1 T. 17, p. 431.

Tuesday, April 20, 2010

St. Agnes of Monte Pulciano


From her life, written by F. Raymund of Capua, general of the Dominicans, thirty years after her death, with the remarks of F. Papebroke, Apr. t. 2, p. 791. Also her life, compiled from authentic instruments, by F. Laurence Surdini Mariani, in 1606; and in French, by F. Roux at Paris, in 1728.

A. D. 1317.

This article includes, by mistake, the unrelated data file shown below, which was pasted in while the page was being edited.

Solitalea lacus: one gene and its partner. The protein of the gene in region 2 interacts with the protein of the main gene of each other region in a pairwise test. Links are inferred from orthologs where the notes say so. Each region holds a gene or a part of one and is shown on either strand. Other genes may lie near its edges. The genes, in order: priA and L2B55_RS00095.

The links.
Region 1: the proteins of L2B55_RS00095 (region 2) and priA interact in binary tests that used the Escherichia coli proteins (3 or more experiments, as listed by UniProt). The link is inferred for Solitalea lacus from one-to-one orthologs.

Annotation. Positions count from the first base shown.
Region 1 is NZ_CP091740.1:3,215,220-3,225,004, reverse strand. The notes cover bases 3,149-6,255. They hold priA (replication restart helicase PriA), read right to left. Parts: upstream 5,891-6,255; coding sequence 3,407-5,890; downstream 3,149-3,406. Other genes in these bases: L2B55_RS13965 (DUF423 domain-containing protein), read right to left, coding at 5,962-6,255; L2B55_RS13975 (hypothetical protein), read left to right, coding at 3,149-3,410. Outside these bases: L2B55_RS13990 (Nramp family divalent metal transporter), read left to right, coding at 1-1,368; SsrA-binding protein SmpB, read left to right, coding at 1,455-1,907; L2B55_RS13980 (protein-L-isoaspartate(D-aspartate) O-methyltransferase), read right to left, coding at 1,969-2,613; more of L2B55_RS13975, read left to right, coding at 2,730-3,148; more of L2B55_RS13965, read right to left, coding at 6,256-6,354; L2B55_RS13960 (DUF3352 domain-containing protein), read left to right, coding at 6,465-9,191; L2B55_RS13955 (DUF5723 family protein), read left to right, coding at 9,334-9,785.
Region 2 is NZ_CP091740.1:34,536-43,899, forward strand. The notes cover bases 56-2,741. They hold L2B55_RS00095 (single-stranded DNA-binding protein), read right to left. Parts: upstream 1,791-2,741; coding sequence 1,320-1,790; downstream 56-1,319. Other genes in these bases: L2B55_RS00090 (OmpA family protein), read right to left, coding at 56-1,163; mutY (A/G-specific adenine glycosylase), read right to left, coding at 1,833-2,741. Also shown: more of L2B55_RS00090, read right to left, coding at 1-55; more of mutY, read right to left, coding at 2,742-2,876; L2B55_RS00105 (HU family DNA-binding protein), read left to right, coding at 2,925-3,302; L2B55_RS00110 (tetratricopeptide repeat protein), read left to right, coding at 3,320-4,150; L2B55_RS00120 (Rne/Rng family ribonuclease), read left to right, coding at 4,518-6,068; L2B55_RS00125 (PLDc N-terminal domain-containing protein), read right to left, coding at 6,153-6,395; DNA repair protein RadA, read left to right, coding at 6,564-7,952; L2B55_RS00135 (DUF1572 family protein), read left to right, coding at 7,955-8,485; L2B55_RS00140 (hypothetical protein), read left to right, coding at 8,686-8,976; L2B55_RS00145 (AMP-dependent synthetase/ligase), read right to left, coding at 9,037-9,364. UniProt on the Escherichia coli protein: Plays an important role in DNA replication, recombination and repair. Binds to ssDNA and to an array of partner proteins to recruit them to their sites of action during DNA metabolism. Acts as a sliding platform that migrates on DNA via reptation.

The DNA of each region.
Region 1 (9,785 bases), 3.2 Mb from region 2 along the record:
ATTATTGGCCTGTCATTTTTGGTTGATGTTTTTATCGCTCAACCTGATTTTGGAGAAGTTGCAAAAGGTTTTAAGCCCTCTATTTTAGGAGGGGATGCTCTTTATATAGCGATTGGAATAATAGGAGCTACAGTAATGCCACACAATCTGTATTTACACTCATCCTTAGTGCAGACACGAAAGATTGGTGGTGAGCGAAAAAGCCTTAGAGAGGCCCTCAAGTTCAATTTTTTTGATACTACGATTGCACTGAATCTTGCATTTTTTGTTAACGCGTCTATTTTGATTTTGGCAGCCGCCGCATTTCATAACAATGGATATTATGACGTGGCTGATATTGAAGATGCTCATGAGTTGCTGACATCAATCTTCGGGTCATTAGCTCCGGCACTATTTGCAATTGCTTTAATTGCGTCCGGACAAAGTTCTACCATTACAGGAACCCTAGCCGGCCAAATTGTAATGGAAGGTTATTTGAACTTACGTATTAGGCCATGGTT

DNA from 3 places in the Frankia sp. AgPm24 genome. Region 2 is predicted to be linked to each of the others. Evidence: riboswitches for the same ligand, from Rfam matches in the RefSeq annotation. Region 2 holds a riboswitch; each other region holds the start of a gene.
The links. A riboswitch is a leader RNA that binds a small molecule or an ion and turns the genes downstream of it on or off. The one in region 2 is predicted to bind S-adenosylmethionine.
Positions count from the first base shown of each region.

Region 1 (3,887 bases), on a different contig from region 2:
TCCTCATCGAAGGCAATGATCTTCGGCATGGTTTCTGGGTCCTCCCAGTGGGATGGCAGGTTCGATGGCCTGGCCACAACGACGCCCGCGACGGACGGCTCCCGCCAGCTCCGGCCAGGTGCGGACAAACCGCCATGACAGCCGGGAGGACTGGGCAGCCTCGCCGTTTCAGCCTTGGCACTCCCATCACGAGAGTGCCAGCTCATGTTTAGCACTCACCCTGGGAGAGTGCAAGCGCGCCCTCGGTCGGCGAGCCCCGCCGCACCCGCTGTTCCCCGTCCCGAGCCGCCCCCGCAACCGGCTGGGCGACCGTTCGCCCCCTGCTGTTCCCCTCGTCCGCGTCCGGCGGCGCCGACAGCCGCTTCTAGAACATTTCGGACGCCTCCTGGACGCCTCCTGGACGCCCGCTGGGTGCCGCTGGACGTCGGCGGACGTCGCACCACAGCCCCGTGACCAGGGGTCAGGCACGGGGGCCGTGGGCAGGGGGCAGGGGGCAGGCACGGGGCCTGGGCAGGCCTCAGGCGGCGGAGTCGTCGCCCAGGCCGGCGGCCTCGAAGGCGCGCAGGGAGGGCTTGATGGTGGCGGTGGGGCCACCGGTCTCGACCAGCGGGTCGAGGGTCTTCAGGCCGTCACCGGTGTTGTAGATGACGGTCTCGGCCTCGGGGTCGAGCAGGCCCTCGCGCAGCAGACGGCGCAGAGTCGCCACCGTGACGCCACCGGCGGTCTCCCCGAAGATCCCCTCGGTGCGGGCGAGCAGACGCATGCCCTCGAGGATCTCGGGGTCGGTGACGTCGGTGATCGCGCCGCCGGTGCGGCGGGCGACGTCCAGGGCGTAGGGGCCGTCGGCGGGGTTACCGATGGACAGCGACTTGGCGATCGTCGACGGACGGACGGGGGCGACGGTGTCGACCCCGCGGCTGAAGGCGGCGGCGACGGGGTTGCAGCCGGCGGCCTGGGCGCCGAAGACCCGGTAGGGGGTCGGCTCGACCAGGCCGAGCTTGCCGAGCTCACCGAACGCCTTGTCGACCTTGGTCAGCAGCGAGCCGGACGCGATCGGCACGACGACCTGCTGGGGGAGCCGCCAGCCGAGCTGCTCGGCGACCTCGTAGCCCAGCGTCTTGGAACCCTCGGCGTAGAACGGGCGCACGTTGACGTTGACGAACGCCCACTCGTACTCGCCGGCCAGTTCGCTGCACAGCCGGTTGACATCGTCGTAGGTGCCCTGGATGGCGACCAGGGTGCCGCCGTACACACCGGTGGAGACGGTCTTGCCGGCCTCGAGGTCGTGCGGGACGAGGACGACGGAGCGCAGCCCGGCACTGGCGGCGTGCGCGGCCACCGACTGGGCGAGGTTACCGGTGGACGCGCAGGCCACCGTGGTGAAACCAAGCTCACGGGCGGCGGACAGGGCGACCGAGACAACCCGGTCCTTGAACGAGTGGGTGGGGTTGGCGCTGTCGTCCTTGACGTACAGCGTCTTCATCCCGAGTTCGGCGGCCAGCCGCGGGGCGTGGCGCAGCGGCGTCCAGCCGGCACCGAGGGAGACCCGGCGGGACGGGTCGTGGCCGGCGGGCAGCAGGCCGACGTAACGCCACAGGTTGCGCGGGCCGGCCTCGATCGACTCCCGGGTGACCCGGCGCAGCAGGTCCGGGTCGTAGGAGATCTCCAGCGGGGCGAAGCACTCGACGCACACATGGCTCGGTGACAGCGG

This holy virgin was a native Monte Pulciano, in Tuscany. She had scarcely attained to the use of reason, when she conceived an extraordinary relish and ardour for prayer, and in her infancy often spent whole hours in reciting the Our Father and Hail Mary, on her knees, in some private corner of a chamber. At nine years of age she was placed by her parents in a convent of Sackins, of the order of St. Francis, so called from their habit, or at least their scapular, being made of sackcloth. Agnes, in so tender an age, was a model of all virtues to this austere community: and she renounced the world, though of a plentiful fortune, being sensible of its dangers, before she knew what it was to enjoy it. At fifteen years of age she was removed to a new foundation of the Order of St. Dominic, at Proceno, in the county of Orvieto, and appointed abbess by Pope Nicholas IV. She slept on the ground, with a stone under her head in lieu of a pillow; and for fifteen years she fasted always on bread and water, till she was obliged by her directors, on account of sickness, to mitigate her austerities. Her townsmen, earnestly desiring to be possessed of her again, demolished a lewd house, and erected upon the spot a nunnery, which they bestowed on her. This prevailed on her to return, and she established in this house nuns of the Order of St. Dominic, which rule she herself professed. The gifts of miracles and prophecy rendered her famous among men, though humility, charity, and patience under her long sicknesses, were the graces which recommended her to God. She died at Monte Pulciano, on the 20th of April, 1317, being forty-three years old. Her body was removed to the Dominicans' church of Orvieto, in 1435, where it remains. Clement VIII. approved her office for the use of the Order of St. Dominic, and inserted her name in the Roman Martyrology. She was solemnly canonized by Benedict XIII. in 1726.